Atomic-scale non-contact AFM studies of alumina supported nanoparticles

Research output: Contribution to conferencePosterResearch

  • iNano-School
  • Interdisciplinary Nanoscience Center
Thomas N. Jensen, Kristoffer Meinander, Flemming Besenbacher and Jeppe V. Lauritsen
Interdisciplinary Nanoscience Center, Aarhus University, DK-8000 Aarhus C, Denmark

Heterogeneous catalysis plays a crucial role in the society today, both as the means for environmental protection and as the backbone technology for most of the chemical industries. Among important processes based on heterogeneous catalysis are biomass conversion, steam reforming of methane and the synthesis of synthetic fuel from hydrocarbons, coal, petroleum coke or biomass. The development of new catalysts is given a very high priority since they facilitate a much better utilization of our scarce energy reserves and it can drive the concept of waste-free ‘green’ chemistry and the development of a sustainable energy sector. Metal oxide surfaces like MgAl2O4 (spinel) and Al2O3 (alumina) play major roles in heterogeneous catalysis as catalyst supports, and these surfaces have previously been extensively studied, because of their outstanding mechanical stability at high temperatures. A better understanding of the surface structure of such support materials is a prerequisite for the synthesis of more sintering stable catalysts and the realizations of nanocatalysts implementing catalyst particles with a tailored size and morphology.

In the last two decades the atomic force microscope (AFM) has become one of the premier tools for studying surfaces at the nanometre scale [1]. When operated in the so-called non-contact mode (nc-AFM), this technique yields genuine atomic resolution and offers a unique tool for atomic-scale studies of clean surfaces, as well as, nanoparticles and thin films on these surfaces irrespective of the substrate being electrically conducting or non-conducting [2]. We use nc-AFM to study the growth, shape and size of nanoparticles on spinel and alumina surfaces. In addition to this, we have grown a transition alumina thin film on a spinel surface in order to characterize such a film as well as studying the catalytic properties of nanoparticles deposited on it (see figure 1).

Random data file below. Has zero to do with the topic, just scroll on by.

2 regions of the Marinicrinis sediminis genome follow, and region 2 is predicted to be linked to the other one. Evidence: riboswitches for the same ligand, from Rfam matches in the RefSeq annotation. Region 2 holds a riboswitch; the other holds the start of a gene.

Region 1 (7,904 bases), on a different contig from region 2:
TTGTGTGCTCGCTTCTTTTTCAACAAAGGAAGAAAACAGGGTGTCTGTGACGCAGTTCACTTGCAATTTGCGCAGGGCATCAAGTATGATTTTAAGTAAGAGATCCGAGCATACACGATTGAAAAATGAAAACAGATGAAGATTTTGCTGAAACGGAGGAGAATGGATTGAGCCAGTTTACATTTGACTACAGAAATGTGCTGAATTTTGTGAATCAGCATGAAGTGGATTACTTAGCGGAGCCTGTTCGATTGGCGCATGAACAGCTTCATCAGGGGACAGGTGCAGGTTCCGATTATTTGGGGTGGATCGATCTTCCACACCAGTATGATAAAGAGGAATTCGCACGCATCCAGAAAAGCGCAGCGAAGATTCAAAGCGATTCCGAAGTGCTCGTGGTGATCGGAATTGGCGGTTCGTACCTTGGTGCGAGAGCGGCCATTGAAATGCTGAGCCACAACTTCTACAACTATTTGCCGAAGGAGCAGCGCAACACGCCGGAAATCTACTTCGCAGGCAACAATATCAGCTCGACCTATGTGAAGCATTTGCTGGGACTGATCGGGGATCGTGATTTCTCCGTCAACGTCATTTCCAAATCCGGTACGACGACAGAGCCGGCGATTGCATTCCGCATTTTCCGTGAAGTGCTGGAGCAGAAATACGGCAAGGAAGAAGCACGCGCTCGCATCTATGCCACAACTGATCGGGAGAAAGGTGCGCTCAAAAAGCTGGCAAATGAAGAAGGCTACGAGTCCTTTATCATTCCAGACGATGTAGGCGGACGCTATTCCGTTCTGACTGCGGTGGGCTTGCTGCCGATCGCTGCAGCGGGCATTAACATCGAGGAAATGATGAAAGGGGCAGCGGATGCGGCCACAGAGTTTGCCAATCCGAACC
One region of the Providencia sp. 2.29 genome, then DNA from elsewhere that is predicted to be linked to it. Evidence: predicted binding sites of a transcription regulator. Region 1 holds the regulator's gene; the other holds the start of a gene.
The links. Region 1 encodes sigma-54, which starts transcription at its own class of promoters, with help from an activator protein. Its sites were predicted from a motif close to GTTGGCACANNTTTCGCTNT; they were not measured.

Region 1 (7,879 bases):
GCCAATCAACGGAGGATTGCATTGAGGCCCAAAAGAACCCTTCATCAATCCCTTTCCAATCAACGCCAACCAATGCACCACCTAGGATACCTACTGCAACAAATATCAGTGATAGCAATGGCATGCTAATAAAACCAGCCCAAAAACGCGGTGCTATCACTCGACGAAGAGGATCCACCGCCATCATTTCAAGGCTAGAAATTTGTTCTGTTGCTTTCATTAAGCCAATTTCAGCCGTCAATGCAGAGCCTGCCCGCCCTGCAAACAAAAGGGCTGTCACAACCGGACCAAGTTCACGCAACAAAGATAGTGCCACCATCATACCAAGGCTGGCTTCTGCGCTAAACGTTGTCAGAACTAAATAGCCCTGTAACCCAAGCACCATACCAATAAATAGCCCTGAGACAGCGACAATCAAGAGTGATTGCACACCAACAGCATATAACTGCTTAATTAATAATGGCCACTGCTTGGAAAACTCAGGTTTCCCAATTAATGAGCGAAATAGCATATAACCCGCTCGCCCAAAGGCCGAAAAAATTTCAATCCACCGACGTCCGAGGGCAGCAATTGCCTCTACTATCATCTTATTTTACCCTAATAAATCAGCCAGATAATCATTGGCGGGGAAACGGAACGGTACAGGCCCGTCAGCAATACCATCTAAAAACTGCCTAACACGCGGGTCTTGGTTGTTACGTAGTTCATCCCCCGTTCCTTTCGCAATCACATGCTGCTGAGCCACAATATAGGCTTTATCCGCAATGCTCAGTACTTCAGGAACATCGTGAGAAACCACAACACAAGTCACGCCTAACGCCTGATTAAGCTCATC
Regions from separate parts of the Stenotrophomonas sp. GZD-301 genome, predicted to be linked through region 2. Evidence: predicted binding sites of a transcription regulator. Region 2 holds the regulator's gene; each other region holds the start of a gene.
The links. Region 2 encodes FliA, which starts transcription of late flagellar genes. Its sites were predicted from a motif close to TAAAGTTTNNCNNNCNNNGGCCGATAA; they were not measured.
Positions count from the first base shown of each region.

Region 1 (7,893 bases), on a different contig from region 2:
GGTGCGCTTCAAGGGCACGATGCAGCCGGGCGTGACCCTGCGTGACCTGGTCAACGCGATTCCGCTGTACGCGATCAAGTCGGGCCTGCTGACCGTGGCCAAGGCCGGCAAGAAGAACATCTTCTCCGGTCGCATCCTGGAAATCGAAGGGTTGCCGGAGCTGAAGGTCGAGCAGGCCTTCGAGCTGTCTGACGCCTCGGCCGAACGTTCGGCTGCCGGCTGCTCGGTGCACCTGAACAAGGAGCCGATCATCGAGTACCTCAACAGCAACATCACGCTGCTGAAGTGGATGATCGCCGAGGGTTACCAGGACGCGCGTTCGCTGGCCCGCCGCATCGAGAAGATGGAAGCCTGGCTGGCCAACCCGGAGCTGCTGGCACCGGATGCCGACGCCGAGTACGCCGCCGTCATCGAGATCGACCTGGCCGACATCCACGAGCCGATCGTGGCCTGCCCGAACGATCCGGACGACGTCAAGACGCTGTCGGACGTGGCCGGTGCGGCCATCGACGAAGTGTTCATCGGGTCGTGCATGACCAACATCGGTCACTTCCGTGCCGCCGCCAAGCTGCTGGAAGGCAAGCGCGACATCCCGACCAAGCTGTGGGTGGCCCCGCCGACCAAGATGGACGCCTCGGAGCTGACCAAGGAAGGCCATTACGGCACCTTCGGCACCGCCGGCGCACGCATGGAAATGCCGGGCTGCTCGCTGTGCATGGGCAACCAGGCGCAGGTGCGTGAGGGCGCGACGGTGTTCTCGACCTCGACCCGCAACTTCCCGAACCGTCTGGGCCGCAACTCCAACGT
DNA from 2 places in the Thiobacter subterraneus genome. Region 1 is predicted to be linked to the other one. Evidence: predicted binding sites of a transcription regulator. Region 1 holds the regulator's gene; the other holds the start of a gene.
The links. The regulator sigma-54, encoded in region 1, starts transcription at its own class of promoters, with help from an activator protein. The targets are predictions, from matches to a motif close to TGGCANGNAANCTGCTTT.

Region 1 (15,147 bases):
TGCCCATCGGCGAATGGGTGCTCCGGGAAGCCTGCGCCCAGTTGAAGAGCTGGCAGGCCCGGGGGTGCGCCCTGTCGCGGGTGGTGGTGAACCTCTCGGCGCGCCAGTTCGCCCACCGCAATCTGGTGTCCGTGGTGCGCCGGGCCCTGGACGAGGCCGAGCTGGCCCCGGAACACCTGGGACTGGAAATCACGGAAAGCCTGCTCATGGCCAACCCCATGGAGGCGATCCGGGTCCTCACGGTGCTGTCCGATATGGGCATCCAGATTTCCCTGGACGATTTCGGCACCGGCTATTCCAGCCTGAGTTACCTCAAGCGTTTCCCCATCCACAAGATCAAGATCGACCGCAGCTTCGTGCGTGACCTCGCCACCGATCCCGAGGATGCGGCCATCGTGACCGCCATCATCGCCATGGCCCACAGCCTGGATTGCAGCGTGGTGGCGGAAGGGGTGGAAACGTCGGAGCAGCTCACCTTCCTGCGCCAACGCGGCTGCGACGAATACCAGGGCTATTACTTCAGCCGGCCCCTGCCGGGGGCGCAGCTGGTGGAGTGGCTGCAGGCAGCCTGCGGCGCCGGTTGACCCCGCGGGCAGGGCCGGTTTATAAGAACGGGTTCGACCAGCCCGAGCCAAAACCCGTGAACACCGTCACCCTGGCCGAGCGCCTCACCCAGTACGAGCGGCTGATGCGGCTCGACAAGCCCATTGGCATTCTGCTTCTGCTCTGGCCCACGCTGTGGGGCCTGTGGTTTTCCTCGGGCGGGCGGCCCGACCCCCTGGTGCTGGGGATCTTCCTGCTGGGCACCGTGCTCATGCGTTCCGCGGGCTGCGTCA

Figure 1: Schematic drawing of nanoparticles deposited on an alumina film grown on a spinel surface and non-contact AFM image of the MgAl2O4 surface showing the initial growth of an alumina film from the step edges.

[1] Giessibl, F.J. Rev. Mod. Phys. 75, 949 (2003)
[2] Lauritsen, J.V. and Reichling, M., J. Phys.: Condens. Matter 22, 263001 (2010)

Original languageEnglish
Publication year19 Jun 2011
Publication statusPublished - 19 Jun 2011
EventEnergy and Materials from the Sun - Kerkrade, Netherlands
Duration: 20 Jun 201123 Jun 2011


ConferenceEnergy and Materials from the Sun

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